Often the points of agreement mediate the points of disagreement; for example, you may not agree on a specific item of the dress code, but you do agree on the need for the company to be professional and successful. Bring out your support for professionalism as a mediating factor for your disagreement about the item of clothing and the conversation will be more productive. Who knows? Maybe both parties can find things they can change.

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    3. See the Other Point of View

    “The war… was an unnecessary condition of affairs, and might have been avoided if forbearance and wisdom had been practiced on both sides.” – General Lee.

    Your supervisor has a point of view. By actively listening to them express that point of view, you are signaling a willingness to listen and engage, as well as a respect for their authority. You don’t have to agree with what they are saying, but you do need to listen and take their view into account.

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      If you’ve already identified what you believe the core problem is, you might test the waters to see if your supervisor agrees with your number one issue being the primary area of concern. If they don’t, then you need to add their concerns to the list of issues you made to consider their points.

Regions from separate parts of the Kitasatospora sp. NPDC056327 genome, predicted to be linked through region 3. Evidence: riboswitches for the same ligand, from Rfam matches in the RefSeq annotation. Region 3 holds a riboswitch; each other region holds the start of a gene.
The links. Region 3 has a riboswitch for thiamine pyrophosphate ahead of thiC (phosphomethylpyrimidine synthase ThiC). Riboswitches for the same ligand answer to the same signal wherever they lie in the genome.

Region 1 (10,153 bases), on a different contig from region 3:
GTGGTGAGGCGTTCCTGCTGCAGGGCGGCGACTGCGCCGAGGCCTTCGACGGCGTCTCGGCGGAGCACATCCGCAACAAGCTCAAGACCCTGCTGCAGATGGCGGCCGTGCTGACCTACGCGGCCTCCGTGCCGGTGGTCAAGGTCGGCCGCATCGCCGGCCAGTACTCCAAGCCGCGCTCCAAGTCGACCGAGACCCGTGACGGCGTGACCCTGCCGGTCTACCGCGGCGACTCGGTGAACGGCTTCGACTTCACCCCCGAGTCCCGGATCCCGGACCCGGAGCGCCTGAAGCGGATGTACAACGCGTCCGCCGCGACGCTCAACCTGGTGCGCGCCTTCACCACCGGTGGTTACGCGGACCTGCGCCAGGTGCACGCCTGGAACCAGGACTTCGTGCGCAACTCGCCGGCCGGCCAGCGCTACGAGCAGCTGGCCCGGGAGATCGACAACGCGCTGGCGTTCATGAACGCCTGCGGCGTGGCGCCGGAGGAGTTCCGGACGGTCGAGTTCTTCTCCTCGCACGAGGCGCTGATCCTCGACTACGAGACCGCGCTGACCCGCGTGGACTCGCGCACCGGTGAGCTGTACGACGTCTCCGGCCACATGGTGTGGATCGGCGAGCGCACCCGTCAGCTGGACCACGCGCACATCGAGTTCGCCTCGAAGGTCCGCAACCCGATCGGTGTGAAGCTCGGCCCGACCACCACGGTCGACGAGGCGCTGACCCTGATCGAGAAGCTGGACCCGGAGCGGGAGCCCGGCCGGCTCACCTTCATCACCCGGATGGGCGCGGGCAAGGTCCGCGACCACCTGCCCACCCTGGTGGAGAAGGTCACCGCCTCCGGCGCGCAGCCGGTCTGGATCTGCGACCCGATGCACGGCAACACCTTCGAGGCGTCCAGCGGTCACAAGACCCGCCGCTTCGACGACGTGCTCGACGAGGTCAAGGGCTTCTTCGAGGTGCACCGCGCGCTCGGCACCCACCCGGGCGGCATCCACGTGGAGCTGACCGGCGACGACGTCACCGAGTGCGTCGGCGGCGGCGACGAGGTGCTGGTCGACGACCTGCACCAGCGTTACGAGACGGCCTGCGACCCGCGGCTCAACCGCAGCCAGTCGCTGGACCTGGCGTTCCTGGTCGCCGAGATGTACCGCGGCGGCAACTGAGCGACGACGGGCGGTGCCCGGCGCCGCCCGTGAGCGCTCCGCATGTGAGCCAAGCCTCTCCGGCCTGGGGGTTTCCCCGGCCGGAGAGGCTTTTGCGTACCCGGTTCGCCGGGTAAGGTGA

4. Set Boundaries

      “All compromise is based on give and take, but there can be no give and take on fundamentals. Any compromise on mere fundamentals is a surrender. For it is all give and no take.” – Mahatma Gandhi.

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        There are things you and your supervisor will not agree on. These usually include illegal situations such as sexual harassment and discrimination, but you may have ethical boundaries of your own that you simply cannot cross. Know what these are, and keep them in the forefront of your mind as you talk to your supervisor.

        5. Escalate if Absolutely Necessary

        “Between an uncontrolled escalation and passivity, there is a demanding road of responsibility that we must follow.” – Dominique de Villepin

        Most companies offer several ways of resolving conflict between supervisors and workers, including employee assistance programs (EAP), human resources intervention, and even third party mediators, that can all be valuable resources when you feel like you are “stuck”.